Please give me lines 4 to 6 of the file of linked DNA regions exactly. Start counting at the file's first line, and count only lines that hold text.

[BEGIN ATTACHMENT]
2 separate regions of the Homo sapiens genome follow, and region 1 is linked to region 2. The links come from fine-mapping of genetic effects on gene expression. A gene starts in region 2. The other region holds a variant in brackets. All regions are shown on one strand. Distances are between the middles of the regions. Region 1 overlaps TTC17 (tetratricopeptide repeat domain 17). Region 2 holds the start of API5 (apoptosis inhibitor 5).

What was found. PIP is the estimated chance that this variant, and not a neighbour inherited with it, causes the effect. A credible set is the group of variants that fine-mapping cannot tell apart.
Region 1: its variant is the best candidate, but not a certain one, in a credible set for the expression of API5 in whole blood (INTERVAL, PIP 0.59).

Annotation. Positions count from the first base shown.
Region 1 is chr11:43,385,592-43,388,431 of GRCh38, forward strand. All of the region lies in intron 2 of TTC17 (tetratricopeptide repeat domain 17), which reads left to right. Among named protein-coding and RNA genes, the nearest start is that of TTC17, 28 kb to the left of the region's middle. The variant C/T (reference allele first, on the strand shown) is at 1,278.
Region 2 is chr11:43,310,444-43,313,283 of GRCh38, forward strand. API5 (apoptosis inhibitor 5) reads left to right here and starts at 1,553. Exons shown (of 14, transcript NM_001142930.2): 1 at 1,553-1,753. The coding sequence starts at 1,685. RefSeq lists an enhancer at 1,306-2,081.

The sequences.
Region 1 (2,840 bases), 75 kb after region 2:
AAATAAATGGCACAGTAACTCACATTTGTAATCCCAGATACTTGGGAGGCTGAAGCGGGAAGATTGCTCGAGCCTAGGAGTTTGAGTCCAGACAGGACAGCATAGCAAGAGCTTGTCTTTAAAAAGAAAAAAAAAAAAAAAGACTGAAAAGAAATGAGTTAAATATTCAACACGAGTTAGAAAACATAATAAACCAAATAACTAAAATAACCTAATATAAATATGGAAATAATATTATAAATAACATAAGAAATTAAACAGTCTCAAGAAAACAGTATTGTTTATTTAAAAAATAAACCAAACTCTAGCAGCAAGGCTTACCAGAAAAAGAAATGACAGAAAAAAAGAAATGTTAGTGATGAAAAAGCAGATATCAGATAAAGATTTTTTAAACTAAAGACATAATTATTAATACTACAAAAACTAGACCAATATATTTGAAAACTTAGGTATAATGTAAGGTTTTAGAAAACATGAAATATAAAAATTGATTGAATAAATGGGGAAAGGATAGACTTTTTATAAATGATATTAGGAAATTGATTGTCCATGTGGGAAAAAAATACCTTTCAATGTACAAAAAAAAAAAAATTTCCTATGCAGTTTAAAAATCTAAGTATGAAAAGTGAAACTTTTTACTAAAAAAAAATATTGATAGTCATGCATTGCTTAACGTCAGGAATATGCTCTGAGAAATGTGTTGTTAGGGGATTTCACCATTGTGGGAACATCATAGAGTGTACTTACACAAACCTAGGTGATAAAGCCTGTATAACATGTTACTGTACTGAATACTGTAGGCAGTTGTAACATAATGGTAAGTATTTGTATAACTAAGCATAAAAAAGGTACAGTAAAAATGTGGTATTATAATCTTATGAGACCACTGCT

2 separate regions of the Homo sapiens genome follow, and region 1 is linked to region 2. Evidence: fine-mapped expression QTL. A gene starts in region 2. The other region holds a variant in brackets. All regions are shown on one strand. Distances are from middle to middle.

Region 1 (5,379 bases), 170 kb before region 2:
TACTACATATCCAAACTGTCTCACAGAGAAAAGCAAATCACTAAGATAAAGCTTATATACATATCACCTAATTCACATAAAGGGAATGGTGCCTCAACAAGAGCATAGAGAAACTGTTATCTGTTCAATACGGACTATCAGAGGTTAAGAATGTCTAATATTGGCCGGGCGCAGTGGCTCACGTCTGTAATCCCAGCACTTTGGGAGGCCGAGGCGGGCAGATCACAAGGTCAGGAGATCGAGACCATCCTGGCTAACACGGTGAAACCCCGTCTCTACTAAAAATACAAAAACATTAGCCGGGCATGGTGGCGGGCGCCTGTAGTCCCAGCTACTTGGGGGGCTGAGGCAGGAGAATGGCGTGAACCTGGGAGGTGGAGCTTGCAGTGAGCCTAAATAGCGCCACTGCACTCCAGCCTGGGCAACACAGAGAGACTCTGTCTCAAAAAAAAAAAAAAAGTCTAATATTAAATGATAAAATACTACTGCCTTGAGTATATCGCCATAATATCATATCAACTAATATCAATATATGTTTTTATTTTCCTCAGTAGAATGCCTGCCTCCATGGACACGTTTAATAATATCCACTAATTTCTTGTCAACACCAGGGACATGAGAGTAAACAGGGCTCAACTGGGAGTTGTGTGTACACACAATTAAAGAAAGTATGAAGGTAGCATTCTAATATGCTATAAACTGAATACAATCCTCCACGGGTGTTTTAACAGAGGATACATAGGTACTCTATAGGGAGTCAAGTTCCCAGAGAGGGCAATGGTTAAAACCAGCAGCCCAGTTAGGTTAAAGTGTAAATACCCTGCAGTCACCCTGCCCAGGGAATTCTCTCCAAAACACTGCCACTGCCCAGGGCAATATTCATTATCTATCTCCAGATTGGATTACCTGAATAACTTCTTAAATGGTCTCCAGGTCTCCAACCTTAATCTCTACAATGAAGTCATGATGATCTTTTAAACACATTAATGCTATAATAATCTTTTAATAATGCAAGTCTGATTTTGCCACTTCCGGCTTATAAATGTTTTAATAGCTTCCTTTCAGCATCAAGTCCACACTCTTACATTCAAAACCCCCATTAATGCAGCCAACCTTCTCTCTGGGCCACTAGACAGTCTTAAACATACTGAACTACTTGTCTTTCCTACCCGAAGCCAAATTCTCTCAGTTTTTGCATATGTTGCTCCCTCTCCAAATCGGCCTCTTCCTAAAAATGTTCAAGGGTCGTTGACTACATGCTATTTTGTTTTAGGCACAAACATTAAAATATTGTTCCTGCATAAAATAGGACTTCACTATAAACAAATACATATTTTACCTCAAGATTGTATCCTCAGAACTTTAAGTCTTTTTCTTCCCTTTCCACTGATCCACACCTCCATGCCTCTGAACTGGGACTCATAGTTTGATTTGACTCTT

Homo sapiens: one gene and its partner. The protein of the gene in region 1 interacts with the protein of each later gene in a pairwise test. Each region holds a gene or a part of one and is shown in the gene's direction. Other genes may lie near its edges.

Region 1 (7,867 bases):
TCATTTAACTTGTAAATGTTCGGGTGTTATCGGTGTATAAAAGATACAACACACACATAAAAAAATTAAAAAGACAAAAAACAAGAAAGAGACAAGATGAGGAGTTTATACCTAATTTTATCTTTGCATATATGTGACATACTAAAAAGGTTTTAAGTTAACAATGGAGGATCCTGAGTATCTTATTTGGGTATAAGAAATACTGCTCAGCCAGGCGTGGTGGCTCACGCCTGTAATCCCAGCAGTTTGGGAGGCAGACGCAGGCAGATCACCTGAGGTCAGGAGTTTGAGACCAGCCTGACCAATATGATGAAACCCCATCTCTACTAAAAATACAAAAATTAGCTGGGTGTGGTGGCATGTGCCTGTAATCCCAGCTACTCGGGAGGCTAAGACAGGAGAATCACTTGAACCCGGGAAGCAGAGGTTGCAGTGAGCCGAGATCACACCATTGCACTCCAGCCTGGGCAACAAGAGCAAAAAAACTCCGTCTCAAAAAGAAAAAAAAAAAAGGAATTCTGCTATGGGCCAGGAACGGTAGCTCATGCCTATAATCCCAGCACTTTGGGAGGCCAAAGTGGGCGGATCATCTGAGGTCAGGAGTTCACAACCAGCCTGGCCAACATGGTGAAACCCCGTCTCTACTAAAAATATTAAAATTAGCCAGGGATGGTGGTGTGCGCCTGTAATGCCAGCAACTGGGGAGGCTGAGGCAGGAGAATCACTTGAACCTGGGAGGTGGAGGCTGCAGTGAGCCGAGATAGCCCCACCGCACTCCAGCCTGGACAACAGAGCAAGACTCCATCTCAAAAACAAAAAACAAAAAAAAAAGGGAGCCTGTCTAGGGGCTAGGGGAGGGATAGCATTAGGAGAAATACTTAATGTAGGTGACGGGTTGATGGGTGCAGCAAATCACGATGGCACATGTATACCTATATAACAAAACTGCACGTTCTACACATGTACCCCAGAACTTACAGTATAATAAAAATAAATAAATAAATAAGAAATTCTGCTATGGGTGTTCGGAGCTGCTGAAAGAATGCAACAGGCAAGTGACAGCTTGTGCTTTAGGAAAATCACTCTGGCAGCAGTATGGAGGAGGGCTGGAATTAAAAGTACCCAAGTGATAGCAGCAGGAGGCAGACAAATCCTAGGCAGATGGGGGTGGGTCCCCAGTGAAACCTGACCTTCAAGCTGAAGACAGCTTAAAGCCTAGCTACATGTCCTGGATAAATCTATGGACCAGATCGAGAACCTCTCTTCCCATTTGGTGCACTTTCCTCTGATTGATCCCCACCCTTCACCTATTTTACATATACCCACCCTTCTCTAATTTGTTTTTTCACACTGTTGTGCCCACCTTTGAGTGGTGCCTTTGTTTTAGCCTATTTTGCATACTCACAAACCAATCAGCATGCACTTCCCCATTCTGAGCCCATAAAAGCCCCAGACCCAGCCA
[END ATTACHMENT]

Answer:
Annotation. Positions count from the first base shown.
Region 1 is chr11:43,385,592-43,388,431 of GRCh38, forward strand. All of the region lies in intron 2 of TTC17 (tetratricopeptide repeat domain 17), which reads left to right. Among named protein-coding and RNA genes, the nearest start is that of TTC17, 28 kb to the left of the region's middle. The variant C/T (reference allele first, on the strand shown) is at 1,278.
Region 2 is chr11:43,310,444-43,313,283 of GRCh38, forward strand. API5 (apoptosis inhibitor 5) reads left to right here and starts at 1,553. Exons shown (of 14, transcript NM_001142930.2): 1 at 1,553-1,753. The coding sequence starts at 1,685. RefSeq lists an enhancer at 1,306-2,081.